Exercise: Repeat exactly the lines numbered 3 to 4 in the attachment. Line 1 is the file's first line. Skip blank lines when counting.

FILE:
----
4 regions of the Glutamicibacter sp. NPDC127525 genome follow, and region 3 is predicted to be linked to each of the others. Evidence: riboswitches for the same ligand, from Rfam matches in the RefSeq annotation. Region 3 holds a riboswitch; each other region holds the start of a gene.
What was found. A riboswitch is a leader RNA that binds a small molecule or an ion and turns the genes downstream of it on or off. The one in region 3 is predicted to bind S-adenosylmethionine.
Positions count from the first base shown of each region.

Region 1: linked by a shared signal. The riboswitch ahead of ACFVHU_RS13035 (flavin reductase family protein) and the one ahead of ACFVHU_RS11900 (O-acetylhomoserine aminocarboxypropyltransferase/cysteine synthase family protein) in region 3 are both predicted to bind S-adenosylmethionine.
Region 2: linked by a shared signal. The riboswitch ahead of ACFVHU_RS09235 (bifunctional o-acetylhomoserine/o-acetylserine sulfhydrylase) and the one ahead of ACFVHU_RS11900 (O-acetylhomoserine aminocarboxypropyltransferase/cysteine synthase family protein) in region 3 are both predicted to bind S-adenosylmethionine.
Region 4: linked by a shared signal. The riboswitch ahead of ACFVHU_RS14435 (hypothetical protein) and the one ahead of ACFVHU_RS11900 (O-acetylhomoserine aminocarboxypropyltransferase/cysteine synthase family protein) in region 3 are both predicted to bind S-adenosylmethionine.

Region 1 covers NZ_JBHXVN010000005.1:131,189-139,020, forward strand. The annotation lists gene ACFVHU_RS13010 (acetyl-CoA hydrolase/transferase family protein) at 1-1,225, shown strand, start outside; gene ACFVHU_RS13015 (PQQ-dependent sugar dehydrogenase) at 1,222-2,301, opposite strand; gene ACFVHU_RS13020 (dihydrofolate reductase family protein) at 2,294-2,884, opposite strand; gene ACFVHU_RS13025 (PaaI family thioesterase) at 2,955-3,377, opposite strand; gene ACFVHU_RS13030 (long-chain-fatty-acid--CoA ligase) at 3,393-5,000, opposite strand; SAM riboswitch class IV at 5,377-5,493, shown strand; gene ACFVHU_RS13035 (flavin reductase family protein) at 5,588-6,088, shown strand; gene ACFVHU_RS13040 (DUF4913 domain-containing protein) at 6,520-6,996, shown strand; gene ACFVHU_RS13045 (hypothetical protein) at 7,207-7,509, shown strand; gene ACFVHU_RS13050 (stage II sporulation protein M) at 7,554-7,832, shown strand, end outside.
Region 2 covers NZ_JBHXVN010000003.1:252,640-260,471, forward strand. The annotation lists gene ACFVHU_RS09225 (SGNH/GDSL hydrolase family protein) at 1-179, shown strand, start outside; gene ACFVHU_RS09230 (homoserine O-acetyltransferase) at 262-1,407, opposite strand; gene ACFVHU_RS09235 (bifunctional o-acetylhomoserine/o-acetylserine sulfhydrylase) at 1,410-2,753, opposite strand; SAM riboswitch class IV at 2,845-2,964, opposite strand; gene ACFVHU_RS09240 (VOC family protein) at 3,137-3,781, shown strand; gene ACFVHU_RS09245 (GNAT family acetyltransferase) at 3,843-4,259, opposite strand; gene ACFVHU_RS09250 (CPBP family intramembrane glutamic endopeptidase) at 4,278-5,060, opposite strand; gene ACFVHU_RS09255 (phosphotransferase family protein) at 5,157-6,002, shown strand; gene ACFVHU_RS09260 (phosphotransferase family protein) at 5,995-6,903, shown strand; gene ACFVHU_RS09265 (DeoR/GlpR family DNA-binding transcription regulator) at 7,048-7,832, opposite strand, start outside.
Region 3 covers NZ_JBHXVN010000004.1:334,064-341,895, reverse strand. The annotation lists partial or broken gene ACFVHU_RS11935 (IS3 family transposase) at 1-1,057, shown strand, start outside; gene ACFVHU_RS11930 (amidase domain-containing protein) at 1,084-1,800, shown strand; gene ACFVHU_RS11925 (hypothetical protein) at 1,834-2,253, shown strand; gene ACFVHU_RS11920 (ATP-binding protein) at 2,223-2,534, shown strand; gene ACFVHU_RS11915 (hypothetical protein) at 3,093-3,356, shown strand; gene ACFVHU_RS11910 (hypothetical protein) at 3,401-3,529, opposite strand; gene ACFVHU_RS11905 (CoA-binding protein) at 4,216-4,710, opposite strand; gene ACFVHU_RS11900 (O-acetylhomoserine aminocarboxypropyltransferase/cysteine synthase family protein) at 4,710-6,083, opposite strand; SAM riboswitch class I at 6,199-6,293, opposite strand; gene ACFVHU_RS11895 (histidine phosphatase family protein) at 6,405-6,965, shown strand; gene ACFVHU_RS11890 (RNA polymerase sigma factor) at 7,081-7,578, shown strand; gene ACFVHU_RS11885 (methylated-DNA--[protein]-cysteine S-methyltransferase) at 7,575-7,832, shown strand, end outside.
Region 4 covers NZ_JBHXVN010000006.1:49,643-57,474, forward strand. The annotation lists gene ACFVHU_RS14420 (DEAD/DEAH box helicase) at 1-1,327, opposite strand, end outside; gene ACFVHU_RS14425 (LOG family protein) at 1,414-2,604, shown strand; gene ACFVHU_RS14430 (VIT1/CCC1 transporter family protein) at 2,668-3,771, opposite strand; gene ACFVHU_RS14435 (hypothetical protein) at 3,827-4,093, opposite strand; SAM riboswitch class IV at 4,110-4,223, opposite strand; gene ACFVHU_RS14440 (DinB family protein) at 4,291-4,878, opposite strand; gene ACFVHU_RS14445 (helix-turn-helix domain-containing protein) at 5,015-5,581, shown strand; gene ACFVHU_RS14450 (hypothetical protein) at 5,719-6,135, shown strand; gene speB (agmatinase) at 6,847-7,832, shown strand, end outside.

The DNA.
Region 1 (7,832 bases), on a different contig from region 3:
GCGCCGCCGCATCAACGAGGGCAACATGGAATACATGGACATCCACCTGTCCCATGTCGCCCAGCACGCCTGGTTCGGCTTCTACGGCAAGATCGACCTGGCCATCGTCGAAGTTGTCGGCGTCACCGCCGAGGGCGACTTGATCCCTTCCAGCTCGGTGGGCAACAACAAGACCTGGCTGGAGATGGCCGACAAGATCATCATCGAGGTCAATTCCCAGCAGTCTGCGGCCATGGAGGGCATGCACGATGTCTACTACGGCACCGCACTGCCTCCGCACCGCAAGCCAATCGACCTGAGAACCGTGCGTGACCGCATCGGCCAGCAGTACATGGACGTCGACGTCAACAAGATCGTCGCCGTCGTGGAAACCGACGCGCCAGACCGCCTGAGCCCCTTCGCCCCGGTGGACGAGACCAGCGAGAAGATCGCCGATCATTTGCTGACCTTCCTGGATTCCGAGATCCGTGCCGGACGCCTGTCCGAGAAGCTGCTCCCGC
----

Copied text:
Positions count from the first base shown of each region.

Region 1: linked by a shared signal. The riboswitch ahead of ACFVHU_RS13035 (flavin reductase family protein) and the one ahead of ACFVHU_RS11900 (O-acetylhomoserine aminocarboxypropyltransferase/cysteine synthase family protein) in region 3 are both predicted to bind S-adenosylmethionine.